• 1. Poppenga RH, Redig PT, Sikarskie JG. Are there legitimate reasons to retain lead ammunition and fishing gear? J Am Vet Med Assoc 2014; 245:12181220.

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Letters to the Editor

Response to lead commentary

I read the recent commentary1 on lead ammunition and fishing gear with interest. The authors present a thorough review of the risks and history of environmental lead, and I completely agree with their concerns regarding lead intoxication in wildlife—I exercise caution with lead ammunition and fishing gear myself. However, only documented observations of lead intoxication in wildlife can be substantiated. Not included in the article was a discussion of the net effects of voluntary and legislative lead control measures already in place. More data about the effects of lead in fish and wildlife consumed by subsistence hunters and fishermen would be useful.

The National Shooting Sports Foundation and American Sport-fishing Association have compiled objective data on environmental lead and have suggested rational application of that data. Importantly, the environmental effects of lead vary with density of use, depth of water, and other factors such as control of lead distribution from areas of use and recovery.

As with most questions, outright banning of anything without a thorough understanding of the entire issue is seldom rational. The notion that California should be a model for the rest of the country makes no sense. Additionally, bans on lead ammunition are a tactic used by antihunting organizations that seek to complicate hunting in any way possible.

The bottom line is the AVMA represents the interests of all members of the veterinary profession and is composed of intelligent, rational individuals. Its influence should be used carefully and only after revealing and understanding all sides of an issue.

Kenneth E. Sullins, dvm, ms

Marion duPont Scott Equine Medical Center Leesburg, Va

1. Poppenga RH, Redig PT, Sikarskie JG. Are there legitimate reasons to retain lead ammunition and fishing gear? J Am Vet Med Assoc 2014; 245:12181220.

Warning about topical analgesics

Compounded topical analgesic creams (or ointments) are increasingly being used for pain control in humans. These products may contain a variety of pain medications and anti-inflammatory agents as well as muscle relaxants; antiviral, anti-scarring, and antifungal agents; and local anesthetics. Many of the ingredients in these compounds are typically given by the oral or injectable route.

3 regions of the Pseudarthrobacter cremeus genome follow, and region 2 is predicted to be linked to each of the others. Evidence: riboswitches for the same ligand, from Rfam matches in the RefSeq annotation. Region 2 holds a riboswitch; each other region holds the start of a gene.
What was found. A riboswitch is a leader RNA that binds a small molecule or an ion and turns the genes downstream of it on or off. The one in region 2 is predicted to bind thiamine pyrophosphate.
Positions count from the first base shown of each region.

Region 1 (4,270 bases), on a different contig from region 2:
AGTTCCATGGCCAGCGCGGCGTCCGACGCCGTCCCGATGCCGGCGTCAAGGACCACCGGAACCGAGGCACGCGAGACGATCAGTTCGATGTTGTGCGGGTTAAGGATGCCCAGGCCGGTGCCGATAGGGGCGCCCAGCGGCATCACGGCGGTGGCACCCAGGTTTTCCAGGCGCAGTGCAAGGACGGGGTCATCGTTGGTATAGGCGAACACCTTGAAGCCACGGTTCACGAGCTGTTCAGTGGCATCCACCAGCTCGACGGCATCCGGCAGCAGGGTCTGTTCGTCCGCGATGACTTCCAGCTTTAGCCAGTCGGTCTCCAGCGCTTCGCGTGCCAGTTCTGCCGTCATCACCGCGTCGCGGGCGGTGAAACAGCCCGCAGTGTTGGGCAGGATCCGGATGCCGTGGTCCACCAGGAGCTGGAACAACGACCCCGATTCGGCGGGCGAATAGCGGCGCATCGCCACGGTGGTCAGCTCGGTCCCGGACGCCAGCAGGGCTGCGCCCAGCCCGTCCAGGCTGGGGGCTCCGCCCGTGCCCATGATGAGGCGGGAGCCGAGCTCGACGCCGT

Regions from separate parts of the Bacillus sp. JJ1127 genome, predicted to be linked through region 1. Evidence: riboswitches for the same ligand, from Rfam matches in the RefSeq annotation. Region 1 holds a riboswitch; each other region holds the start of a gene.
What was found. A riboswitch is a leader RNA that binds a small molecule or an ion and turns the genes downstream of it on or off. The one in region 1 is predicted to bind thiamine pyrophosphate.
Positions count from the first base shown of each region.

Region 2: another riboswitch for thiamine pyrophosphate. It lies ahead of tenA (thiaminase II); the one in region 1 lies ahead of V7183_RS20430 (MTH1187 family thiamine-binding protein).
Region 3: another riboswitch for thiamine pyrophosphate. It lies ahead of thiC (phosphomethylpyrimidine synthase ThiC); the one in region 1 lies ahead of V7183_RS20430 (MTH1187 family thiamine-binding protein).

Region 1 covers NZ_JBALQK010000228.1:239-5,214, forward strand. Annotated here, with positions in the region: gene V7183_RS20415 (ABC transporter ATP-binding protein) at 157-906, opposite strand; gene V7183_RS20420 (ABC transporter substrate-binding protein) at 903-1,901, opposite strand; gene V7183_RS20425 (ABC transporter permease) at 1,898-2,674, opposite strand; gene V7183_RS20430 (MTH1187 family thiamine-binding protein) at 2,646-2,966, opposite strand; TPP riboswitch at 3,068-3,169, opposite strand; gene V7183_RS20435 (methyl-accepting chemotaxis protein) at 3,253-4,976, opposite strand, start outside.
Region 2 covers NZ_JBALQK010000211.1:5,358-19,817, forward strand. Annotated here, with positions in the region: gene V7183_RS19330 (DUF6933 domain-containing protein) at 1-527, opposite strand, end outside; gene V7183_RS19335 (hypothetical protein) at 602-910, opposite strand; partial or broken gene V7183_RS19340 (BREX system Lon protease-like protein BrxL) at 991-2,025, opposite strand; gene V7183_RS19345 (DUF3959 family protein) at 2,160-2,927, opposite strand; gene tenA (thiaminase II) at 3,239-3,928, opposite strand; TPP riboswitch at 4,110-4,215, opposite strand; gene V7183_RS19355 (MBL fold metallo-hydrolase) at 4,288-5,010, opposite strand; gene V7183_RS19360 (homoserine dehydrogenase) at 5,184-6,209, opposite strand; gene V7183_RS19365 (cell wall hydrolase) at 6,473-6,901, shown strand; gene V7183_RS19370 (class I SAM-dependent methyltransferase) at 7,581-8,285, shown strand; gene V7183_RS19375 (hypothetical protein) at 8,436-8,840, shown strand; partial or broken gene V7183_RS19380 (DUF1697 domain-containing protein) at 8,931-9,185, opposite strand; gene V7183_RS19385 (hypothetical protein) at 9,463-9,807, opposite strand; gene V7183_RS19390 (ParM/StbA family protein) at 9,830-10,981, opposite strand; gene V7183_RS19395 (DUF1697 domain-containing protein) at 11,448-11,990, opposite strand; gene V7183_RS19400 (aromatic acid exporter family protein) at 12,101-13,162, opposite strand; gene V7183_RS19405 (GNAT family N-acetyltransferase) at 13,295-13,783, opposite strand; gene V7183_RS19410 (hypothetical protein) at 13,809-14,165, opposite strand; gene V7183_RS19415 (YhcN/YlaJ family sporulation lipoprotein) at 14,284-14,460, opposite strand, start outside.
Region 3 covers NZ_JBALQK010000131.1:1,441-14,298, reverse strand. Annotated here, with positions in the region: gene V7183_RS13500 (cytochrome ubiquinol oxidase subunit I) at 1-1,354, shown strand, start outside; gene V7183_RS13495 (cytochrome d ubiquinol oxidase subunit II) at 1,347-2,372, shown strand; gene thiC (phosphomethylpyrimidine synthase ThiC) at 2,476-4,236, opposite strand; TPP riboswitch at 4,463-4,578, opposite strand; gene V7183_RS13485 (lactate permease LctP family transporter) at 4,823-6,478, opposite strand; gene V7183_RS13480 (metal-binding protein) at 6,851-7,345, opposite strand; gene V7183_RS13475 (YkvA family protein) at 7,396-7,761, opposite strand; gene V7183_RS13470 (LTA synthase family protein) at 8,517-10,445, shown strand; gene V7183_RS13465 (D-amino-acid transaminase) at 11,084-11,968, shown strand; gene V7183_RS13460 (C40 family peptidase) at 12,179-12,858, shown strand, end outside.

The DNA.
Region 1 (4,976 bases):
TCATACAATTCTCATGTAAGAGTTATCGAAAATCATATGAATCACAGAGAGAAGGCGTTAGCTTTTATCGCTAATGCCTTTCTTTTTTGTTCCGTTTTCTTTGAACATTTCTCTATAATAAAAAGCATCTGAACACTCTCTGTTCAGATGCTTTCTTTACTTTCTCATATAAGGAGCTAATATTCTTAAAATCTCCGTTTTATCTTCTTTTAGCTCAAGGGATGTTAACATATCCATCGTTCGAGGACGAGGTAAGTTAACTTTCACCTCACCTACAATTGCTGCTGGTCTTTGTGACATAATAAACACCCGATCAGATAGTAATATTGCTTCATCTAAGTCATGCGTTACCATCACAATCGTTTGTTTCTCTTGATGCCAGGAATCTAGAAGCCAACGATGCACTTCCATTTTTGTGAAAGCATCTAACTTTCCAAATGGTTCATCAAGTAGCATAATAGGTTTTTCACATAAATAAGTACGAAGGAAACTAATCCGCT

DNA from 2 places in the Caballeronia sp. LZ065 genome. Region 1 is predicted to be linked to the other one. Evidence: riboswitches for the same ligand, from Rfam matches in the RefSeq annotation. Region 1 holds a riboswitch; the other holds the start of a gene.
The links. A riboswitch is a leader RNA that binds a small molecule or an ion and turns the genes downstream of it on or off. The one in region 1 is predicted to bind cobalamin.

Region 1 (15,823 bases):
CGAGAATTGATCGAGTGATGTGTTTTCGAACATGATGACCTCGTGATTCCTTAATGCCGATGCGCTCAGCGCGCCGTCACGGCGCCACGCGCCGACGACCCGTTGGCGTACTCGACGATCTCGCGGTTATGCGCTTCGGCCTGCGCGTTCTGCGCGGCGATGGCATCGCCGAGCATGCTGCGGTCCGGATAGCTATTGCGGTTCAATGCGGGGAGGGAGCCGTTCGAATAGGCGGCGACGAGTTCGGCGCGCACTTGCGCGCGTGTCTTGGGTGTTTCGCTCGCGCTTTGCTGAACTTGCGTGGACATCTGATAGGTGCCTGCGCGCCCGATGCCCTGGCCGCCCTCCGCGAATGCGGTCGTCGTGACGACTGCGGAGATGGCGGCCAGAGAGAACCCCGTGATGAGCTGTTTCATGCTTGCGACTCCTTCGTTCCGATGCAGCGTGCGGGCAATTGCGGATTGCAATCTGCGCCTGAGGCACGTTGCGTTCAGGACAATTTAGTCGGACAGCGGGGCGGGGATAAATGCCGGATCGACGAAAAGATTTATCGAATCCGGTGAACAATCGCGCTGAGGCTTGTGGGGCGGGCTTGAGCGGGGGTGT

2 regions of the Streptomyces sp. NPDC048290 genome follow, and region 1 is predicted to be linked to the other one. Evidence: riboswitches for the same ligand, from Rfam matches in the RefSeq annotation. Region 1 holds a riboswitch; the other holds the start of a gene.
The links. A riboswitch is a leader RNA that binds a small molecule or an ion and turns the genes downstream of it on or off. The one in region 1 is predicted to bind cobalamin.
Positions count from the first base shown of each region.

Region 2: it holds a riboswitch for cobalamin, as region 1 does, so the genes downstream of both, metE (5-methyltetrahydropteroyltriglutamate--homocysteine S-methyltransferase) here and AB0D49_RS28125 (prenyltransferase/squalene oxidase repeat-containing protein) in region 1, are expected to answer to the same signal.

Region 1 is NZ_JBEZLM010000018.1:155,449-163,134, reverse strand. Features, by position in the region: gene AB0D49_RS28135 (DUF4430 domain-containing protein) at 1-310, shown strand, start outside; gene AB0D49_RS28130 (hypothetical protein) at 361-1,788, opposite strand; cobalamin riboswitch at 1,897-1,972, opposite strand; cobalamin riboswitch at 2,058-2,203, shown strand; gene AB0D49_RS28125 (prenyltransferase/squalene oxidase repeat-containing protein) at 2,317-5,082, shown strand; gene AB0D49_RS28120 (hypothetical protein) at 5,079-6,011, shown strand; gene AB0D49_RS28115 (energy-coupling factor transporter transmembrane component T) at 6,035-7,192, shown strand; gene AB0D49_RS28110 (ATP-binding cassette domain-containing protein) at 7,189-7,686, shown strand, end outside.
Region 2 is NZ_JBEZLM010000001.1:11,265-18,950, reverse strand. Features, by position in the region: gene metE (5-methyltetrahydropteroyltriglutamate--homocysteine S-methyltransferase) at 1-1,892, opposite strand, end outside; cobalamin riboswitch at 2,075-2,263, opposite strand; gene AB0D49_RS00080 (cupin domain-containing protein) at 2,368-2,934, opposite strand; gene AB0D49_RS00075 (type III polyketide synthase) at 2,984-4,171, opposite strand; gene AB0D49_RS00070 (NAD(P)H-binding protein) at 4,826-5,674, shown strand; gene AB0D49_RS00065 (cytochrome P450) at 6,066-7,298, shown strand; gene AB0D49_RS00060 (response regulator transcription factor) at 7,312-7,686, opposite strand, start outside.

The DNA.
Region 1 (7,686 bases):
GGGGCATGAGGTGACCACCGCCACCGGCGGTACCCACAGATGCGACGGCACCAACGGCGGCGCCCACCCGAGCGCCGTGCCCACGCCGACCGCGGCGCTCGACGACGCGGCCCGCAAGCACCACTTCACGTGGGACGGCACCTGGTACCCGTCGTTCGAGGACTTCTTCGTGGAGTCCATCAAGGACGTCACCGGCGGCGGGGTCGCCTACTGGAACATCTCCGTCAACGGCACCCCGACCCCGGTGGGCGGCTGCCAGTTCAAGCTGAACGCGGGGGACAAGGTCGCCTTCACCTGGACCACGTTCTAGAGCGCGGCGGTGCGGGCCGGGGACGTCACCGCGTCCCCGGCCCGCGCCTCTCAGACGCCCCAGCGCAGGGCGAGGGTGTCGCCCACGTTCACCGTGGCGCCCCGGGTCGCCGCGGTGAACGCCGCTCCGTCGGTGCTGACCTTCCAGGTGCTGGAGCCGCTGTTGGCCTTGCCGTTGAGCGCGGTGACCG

Potent NSAIDs such as diclofenac and flurbiprofen are common ingredients in compounded topical analgesic creams. We would like to alert practitioners to the dangers of pets ingesting minute quantities of these creams by licking treated areas of skin. Although there is no published information on toxicity of flurbiprofen in cats, dosages of 0.04 to 0.2 mg/kg/d (0.018 to 0.09 mg/lb/d) for 5 days will cause gastrointestinal tract ulcers in dogs. Doses > 2 mg/kg (0.9 mg/lb) can cause renal failure in dogs, and doses > 5 mg/kg (2.3 mg/lb) can cause seizures. Flurbiprofen, like all NSAIDs, can cause vomiting, diarrhea, bloody diarrhea, gastrointestinal tract ulcers and perforation, anemia, acute renal failure, seizures, and death.

In 2013 and 2014, the ASPCA Animal Poison Control Center consulted on 6 cases involving 7 cats exposed to small amounts of compounded creams containing flurbiprofen. All 7 cats developed clinical signs, and decontamination was not possible. Typical clinical signs included lethargy, vomiting, anemia, and acute renal failure. Some cats had bloody vomitus or melena. Three of the 7 cats died or were euthanized, 2 recovered with aggressive treatment, and 2 were lost to follow-up before final outcome was known.

Six of the cats were exposed by licking the owner, rubbing against or lying on the owner, or licking their fur after the owner stroked the cat after applying the product. One cat had a small portion drop on its tail. The owner immediately wiped off the tail, but the cat might have been able to lick a small amount of residue.

Most of the owners were not aware of the dangers the product could present to pets, and owners did not always provide information about the product to the pet's veterinarian. Many owners do not think of these topical products as medications. Whenever an animal develops clinical signs associated with NSAID toxicosis and the client does not know of any exposure, the veterinarian should ask whether any topical creams are being used by the client or family members. Clients should be warned of the dangers of pets, especially cats, licking or lying on uncovered treated skin.

Charlotte Means, dvm, mlis

Irina Meadows, dvm

ASPCA Animal Poison Control Center Urbana, Ill